During WWII, Allied bomber losses were high, so high that the British Air Ministry undertook a rigorous analysis in hopes of finding a solution. Their engineers set out to eyeball every bomber they could, gathering data on each bullet hole. After analyzing the results, engineers decided to reinforce the areas that had the highest concentrations of holes with armor plating.
It didn’t work.
Perplexed, the engineers assumed that the extra plating had made the planes too heavy and that the difficulty in handling the planes was offsetting the protection of the armor plating.
Enter Abraham Wald.
Wald, a mathematician, suggested simply that they put extra armor plating where the bullet holes weren’t. The idea was simple: if the planes are returning with bullet holes, obviously those areas can be struck without causing the planes to crash. The planes that aren’t returning, Wald theorized, are the ones that are getting hit in different areas. This idea was so significant that statisticians decided to name it: survivorship bias (the tendency to include only successes in statistical analysis). Any time you only examine the successes, you will skew the results.
If we return to the airport bookstore of our minds, we see the shelves littered with survivorship bias. We love reading about successes. That’s why books by celebrity CEOs and leadership gurus are among the best sellers of any list. We’d much rather read about the brilliant company leader who started working out of his garage and ended up dominating the industry. However, when this is all we consume about leadership, we succumb to survivorship bias. While a celebrity CEO may reveal the 7 secrets he used to climb to the top, how are we to know it works in every situation?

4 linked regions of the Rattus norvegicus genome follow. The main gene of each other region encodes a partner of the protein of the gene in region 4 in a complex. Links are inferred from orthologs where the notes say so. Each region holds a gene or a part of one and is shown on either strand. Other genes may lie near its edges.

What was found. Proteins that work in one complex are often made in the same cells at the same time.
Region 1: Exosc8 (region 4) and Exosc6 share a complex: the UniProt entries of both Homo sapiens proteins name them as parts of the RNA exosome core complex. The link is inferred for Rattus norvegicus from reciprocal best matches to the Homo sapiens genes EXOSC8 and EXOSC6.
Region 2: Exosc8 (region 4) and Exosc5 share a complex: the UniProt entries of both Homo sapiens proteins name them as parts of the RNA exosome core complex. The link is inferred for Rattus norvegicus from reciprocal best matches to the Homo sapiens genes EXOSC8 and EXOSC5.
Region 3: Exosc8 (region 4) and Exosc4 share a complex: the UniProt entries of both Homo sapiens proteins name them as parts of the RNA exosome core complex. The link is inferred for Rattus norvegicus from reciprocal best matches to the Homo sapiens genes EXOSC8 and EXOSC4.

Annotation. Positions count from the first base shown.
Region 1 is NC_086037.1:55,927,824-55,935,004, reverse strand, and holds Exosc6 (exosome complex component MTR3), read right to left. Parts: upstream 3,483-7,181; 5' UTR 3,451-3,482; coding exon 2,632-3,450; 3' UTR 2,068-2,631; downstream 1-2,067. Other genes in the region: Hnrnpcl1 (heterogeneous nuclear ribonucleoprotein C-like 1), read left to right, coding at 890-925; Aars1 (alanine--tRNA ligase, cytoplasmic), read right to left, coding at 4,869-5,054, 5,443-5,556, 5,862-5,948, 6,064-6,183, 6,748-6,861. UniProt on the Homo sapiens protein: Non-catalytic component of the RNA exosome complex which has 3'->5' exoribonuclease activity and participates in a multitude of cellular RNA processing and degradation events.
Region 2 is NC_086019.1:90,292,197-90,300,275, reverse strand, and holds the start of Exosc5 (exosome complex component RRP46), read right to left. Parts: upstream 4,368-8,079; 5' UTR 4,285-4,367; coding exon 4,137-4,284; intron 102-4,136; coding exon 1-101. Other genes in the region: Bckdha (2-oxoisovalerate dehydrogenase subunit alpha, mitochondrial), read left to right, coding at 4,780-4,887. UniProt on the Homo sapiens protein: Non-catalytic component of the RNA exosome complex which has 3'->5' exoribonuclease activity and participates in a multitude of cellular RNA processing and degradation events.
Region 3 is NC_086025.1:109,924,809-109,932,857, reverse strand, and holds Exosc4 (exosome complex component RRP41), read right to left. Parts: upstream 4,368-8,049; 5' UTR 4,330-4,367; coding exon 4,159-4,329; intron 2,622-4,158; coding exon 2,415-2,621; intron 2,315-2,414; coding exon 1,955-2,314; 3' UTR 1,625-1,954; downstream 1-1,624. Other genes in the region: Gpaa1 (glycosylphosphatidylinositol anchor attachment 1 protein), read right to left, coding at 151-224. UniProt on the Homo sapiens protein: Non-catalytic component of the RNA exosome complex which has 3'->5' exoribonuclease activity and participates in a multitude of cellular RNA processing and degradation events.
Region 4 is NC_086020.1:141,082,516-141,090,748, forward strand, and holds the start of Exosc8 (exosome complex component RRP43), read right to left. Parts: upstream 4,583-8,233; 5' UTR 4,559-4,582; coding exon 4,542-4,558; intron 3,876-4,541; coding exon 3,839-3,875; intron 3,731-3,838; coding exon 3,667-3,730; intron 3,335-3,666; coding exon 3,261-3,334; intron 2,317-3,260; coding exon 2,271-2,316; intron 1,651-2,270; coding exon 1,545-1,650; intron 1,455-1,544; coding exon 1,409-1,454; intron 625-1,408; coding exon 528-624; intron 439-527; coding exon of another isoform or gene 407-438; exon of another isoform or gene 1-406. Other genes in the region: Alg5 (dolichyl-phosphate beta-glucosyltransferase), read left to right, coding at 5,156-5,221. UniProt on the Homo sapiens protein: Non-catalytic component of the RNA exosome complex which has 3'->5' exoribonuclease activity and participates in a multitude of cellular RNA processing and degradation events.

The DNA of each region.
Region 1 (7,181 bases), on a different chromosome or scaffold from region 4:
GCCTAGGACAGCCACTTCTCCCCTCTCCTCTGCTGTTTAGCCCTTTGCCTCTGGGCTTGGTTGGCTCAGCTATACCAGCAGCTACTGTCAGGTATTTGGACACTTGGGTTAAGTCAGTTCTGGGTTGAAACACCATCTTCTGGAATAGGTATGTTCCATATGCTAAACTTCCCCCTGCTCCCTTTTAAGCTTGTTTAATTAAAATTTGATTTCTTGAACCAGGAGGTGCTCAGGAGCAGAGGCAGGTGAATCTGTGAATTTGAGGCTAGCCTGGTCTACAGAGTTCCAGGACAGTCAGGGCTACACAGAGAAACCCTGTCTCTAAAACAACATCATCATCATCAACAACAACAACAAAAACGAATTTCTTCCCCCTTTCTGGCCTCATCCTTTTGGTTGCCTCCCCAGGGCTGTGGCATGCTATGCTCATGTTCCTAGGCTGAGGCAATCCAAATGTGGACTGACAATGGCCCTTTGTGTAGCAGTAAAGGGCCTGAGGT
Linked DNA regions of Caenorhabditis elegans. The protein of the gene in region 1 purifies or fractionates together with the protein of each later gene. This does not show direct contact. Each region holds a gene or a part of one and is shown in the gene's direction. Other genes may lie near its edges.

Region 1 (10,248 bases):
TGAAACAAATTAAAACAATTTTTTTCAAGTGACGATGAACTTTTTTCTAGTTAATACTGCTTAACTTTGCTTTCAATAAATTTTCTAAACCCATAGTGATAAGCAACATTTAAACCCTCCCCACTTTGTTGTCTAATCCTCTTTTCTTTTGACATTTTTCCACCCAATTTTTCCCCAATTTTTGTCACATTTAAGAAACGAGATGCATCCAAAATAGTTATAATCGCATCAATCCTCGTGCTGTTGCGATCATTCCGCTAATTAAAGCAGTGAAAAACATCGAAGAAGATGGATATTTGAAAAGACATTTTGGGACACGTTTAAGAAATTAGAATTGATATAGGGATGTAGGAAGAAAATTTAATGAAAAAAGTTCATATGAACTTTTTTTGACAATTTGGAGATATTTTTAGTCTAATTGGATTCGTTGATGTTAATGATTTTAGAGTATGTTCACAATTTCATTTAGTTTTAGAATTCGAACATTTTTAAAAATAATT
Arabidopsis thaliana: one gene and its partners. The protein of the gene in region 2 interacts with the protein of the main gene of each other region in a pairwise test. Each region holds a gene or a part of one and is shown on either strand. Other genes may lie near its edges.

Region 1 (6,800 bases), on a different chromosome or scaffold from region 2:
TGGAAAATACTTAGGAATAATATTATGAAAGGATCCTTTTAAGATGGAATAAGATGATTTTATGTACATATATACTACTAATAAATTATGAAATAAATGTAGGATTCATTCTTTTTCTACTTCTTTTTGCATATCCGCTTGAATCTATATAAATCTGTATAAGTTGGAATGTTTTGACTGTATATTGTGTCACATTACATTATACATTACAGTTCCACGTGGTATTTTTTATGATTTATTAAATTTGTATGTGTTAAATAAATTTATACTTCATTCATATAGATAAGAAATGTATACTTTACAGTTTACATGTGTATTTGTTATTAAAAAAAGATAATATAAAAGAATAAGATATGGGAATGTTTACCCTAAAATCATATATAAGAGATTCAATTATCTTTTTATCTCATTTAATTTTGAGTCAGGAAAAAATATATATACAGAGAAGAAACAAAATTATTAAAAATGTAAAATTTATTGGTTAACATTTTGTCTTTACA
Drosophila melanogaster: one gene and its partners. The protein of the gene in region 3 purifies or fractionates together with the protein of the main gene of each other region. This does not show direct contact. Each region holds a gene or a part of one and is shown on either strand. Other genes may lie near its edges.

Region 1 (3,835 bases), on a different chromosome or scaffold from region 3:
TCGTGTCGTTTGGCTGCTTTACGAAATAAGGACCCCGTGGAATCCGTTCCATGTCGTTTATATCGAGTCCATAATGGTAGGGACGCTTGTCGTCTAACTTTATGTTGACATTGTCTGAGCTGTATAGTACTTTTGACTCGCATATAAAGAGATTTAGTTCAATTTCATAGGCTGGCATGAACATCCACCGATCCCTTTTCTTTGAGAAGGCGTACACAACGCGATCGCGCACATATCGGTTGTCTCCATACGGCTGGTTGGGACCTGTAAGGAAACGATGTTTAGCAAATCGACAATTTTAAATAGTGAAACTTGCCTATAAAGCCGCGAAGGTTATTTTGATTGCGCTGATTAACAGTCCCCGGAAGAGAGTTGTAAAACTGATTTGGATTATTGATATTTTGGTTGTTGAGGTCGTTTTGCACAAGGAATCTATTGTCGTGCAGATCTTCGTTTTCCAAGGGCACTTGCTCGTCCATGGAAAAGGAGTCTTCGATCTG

This is where theory comes in.
Leadership and organizational theories are constructed and tested by examining not just the successes but also the failures. Good and bad leaders, successful and failing change efforts, all get included in the analysis and the resulting theories spare us from our survivorship bias. If we want to grow into outstanding leaders, we must know how and when to utilize the knowledge provided by the existing body of leadership research.
Good leaders focus on where the bullet holes are, Great leaders consider where they aren’t.
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